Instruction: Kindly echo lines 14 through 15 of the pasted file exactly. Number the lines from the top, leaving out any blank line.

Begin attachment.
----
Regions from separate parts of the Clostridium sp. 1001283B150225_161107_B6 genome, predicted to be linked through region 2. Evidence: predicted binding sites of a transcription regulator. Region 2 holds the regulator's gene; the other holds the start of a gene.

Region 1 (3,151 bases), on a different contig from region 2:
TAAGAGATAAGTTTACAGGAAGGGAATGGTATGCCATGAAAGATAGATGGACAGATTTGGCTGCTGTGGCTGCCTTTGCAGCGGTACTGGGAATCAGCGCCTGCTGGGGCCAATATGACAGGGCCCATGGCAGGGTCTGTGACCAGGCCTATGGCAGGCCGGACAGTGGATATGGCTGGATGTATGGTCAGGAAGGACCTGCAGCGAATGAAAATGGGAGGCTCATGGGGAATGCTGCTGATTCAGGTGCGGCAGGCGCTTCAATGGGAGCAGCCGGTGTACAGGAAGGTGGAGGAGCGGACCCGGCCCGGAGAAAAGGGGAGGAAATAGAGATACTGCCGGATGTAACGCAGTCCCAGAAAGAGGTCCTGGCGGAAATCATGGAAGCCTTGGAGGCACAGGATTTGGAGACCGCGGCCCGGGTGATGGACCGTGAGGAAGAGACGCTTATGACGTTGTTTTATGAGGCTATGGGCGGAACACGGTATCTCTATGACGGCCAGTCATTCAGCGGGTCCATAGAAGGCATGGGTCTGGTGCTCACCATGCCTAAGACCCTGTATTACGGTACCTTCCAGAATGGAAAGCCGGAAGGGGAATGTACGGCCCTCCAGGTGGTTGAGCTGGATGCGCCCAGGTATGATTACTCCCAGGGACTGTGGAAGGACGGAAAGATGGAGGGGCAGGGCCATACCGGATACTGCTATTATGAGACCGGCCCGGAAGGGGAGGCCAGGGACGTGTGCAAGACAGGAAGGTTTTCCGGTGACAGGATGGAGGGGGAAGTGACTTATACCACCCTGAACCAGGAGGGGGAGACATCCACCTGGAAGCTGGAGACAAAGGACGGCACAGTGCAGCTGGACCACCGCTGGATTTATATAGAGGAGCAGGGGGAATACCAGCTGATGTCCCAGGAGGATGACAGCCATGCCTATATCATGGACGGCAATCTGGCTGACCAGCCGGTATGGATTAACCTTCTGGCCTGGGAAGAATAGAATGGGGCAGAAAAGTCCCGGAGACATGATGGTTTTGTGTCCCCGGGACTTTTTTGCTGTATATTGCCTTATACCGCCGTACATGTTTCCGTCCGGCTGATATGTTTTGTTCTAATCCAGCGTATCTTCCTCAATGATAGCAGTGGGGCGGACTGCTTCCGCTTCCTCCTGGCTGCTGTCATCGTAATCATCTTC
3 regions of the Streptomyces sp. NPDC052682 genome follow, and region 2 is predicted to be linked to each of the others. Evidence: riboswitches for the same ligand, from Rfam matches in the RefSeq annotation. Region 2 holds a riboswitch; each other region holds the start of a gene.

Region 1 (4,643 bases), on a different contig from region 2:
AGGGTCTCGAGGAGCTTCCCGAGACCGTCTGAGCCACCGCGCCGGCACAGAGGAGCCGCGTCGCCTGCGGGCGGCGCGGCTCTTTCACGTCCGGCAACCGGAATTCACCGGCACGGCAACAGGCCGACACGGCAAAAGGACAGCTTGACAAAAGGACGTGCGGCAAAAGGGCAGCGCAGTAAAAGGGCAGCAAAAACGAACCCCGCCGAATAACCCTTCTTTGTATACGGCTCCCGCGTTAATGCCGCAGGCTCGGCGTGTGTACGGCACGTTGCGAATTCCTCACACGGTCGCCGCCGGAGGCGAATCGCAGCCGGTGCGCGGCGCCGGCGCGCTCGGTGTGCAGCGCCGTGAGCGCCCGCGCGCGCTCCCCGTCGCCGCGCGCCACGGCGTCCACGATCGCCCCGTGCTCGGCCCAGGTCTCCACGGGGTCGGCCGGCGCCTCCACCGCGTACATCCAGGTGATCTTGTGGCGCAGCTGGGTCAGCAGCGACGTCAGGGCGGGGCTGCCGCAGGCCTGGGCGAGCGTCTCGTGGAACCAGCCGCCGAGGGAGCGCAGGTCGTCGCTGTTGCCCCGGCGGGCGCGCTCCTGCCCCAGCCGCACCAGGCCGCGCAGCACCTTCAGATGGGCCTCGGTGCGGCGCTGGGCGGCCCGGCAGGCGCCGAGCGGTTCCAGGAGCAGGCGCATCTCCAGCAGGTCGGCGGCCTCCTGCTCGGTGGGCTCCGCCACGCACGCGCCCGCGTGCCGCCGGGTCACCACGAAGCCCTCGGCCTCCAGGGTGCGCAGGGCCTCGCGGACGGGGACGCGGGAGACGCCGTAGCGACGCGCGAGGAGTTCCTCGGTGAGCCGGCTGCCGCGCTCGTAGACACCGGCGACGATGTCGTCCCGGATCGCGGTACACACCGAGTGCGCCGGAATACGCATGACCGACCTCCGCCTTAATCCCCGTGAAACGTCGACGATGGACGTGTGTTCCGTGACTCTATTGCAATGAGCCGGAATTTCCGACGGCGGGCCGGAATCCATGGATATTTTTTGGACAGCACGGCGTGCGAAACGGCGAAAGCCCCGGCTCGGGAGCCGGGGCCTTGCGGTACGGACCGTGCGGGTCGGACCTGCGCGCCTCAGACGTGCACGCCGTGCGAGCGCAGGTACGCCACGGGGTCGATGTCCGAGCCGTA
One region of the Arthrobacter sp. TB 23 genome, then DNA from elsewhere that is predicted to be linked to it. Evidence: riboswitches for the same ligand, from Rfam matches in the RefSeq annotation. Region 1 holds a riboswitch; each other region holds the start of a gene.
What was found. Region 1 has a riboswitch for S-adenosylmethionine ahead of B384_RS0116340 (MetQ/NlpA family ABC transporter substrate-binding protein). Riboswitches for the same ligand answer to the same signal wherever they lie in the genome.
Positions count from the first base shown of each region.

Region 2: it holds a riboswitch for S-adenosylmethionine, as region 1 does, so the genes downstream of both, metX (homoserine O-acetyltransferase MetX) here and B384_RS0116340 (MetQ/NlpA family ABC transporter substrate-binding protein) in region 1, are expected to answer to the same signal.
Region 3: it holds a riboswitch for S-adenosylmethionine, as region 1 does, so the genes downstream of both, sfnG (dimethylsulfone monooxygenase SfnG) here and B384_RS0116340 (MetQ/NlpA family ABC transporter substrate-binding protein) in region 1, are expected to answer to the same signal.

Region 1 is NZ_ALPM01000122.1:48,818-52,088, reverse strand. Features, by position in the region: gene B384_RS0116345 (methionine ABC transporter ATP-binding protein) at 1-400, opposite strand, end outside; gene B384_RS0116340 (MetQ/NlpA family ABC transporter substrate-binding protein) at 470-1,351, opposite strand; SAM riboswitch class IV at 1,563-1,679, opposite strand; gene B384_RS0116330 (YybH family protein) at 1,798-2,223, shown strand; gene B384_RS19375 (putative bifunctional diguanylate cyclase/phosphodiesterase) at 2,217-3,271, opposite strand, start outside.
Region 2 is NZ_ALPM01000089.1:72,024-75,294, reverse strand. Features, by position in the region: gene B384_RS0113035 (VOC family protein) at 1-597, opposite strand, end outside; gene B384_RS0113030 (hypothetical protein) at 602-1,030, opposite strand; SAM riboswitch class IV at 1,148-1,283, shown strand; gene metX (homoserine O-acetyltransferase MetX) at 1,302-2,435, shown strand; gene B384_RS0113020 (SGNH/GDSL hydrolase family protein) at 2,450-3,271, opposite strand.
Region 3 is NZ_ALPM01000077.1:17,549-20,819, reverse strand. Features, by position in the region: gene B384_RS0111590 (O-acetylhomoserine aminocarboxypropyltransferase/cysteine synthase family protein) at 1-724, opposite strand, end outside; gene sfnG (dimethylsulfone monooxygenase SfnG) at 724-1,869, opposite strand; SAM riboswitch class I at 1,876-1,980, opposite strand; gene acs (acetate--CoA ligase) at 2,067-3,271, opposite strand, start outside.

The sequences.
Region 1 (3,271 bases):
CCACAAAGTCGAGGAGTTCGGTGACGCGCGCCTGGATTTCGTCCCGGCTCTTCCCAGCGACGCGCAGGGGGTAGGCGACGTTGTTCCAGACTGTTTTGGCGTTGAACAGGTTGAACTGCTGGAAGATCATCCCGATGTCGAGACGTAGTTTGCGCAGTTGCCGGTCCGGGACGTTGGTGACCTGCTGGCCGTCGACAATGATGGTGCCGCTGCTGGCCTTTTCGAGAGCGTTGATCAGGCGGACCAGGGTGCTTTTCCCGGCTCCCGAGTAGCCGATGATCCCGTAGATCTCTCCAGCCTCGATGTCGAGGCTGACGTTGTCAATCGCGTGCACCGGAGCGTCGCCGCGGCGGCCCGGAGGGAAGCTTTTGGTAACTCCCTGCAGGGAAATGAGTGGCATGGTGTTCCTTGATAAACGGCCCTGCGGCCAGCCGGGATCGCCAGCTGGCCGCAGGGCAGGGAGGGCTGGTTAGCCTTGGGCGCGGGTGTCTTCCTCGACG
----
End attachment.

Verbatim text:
Region 3 is NZ_ALPM01000077.1:17,549-20,819, reverse strand. Features, by position in the region: gene B384_RS0111590 (O-acetylhomoserine aminocarboxypropyltransferase/cysteine synthase family protein) at 1-724, opposite strand, end outside; gene sfnG (dimethylsulfone monooxygenase SfnG) at 724-1,869, opposite strand; SAM riboswitch class I at 1,876-1,980, opposite strand; gene acs (acetate--CoA ligase) at 2,067-3,271, opposite strand, start outside.

The sequences.